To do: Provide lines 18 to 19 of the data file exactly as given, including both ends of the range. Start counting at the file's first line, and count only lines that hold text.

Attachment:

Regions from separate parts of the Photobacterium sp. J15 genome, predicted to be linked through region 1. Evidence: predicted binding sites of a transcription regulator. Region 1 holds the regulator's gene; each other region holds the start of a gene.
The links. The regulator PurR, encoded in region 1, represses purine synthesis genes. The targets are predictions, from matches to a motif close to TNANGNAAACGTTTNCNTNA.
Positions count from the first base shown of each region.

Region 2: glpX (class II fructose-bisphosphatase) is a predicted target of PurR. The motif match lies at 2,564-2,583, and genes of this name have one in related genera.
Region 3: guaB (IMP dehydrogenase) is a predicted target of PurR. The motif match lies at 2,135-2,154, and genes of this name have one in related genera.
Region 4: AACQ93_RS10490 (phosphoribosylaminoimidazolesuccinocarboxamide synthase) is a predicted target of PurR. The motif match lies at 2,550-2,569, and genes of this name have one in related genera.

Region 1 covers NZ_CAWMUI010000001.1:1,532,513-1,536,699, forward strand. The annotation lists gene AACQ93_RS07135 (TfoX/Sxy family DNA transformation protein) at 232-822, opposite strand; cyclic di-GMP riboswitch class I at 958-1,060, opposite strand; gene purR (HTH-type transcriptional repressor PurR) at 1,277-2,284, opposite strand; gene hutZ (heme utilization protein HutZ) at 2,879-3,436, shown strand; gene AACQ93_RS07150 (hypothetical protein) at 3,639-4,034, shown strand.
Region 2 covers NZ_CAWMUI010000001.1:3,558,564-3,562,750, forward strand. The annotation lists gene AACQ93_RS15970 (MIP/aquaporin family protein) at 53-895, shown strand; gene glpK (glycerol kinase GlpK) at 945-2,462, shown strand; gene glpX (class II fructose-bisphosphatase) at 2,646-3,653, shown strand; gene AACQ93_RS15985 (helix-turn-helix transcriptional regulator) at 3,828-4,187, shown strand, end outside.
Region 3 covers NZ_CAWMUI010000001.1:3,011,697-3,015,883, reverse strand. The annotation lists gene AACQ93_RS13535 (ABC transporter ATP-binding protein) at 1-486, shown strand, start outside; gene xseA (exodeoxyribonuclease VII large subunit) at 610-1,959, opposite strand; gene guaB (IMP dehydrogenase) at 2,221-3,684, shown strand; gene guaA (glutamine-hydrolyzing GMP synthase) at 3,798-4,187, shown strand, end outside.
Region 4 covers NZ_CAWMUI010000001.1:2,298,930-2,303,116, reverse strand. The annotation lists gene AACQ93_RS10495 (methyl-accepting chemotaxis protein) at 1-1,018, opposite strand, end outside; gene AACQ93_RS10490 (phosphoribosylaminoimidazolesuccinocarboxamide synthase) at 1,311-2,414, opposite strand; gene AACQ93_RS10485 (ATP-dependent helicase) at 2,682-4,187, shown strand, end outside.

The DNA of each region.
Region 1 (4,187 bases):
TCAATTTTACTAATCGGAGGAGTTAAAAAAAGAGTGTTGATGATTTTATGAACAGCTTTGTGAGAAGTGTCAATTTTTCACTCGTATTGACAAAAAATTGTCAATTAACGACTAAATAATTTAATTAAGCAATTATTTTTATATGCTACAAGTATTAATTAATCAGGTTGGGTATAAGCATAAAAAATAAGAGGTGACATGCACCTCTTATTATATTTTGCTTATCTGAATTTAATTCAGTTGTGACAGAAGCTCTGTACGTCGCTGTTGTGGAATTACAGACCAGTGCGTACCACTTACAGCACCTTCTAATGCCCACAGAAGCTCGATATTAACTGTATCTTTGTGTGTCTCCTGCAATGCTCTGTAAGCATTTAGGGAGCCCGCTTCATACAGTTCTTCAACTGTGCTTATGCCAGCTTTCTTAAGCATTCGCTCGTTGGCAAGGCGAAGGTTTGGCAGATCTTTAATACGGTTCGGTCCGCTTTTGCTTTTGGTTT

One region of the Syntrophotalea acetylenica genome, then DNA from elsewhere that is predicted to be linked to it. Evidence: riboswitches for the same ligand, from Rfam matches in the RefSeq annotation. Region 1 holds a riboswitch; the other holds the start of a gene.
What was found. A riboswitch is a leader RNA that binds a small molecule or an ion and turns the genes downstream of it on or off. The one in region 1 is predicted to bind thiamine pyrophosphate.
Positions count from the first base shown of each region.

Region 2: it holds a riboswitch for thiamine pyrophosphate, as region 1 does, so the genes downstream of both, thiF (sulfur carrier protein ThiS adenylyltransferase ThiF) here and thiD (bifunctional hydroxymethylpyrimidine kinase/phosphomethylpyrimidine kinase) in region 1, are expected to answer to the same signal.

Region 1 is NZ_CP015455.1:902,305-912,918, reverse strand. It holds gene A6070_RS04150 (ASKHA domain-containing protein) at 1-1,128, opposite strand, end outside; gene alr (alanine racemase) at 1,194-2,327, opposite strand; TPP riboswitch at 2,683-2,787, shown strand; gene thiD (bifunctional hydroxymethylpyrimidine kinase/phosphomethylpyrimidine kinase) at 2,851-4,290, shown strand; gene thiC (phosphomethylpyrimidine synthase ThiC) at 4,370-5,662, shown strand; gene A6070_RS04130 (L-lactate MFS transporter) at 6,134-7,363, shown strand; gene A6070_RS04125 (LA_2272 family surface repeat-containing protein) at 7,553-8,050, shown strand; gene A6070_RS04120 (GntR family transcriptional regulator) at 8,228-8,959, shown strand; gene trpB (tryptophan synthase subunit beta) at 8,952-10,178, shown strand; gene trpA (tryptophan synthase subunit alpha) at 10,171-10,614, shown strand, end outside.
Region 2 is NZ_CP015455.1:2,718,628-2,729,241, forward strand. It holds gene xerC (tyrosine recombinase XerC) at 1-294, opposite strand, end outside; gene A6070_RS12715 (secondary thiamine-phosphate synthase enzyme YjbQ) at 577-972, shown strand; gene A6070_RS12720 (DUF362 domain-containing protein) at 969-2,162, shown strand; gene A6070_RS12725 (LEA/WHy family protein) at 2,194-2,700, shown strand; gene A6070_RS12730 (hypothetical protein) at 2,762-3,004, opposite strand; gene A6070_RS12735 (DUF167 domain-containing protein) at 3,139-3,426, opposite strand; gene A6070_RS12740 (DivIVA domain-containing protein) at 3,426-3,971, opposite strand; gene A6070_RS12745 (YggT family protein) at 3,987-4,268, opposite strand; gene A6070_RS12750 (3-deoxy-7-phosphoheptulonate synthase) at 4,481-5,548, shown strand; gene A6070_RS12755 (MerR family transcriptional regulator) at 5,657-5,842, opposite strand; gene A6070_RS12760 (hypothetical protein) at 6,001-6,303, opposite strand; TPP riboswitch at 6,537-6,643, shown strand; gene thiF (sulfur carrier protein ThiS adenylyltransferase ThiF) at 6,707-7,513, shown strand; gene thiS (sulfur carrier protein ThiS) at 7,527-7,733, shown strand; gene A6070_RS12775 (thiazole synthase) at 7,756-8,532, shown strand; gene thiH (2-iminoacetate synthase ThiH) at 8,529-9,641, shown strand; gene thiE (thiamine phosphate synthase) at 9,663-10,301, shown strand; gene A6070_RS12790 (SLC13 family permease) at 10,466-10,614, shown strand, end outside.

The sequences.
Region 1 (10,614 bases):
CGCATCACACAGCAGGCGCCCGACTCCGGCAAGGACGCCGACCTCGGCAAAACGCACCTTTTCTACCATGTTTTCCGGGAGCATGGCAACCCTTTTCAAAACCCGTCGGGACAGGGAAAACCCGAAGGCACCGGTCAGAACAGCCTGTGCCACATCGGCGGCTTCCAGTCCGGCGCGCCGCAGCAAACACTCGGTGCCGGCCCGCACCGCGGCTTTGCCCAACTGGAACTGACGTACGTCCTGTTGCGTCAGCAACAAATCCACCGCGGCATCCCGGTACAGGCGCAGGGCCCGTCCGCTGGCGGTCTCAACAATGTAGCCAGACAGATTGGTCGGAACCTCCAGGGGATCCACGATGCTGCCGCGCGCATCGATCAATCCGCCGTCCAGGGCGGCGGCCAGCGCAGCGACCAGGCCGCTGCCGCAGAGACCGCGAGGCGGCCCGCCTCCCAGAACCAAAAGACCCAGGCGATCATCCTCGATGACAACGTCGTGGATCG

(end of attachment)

Region 1 is NZ_CP015455.1:902,305-912,918, reverse strand. It holds gene A6070_RS04150 (ASKHA domain-containing protein) at 1-1,128, opposite strand, end outside; gene alr (alanine racemase) at 1,194-2,327, opposite strand; TPP riboswitch at 2,683-2,787, shown strand; gene thiD (bifunctional hydroxymethylpyrimidine kinase/phosphomethylpyrimidine kinase) at 2,851-4,290, shown strand; gene thiC (phosphomethylpyrimidine synthase ThiC) at 4,370-5,662, shown strand; gene A6070_RS04130 (L-lactate MFS transporter) at 6,134-7,363, shown strand; gene A6070_RS04125 (LA_2272 family surface repeat-containing protein) at 7,553-8,050, shown strand; gene A6070_RS04120 (GntR family transcriptional regulator) at 8,228-8,959, shown strand; gene trpB (tryptophan synthase subunit beta) at 8,952-10,178, shown strand; gene trpA (tryptophan synthase subunit alpha) at 10,171-10,614, shown strand, end outside.
Region 2 is NZ_CP015455.1:2,718,628-2,729,241, forward strand. It holds gene xerC (tyrosine recombinase XerC) at 1-294, opposite strand, end outside; gene A6070_RS12715 (secondary thiamine-phosphate synthase enzyme YjbQ) at 577-972, shown strand; gene A6070_RS12720 (DUF362 domain-containing protein) at 969-2,162, shown strand; gene A6070_RS12725 (LEA/WHy family protein) at 2,194-2,700, shown strand; gene A6070_RS12730 (hypothetical protein) at 2,762-3,004, opposite strand; gene A6070_RS12735 (DUF167 domain-containing protein) at 3,139-3,426, opposite strand; gene A6070_RS12740 (DivIVA domain-containing protein) at 3,426-3,971, opposite strand; gene A6070_RS12745 (YggT family protein) at 3,987-4,268, opposite strand; gene A6070_RS12750 (3-deoxy-7-phosphoheptulonate synthase) at 4,481-5,548, shown strand; gene A6070_RS12755 (MerR family transcriptional regulator) at 5,657-5,842, opposite strand; gene A6070_RS12760 (hypothetical protein) at 6,001-6,303, opposite strand; TPP riboswitch at 6,537-6,643, shown strand; gene thiF (sulfur carrier protein ThiS adenylyltransferase ThiF) at 6,707-7,513, shown strand; gene thiS (sulfur carrier protein ThiS) at 7,527-7,733, shown strand; gene A6070_RS12775 (thiazole synthase) at 7,756-8,532, shown strand; gene thiH (2-iminoacetate synthase ThiH) at 8,529-9,641, shown strand; gene thiE (thiamine phosphate synthase) at 9,663-10,301, shown strand; gene A6070_RS12790 (SLC13 family permease) at 10,466-10,614, shown strand, end outside.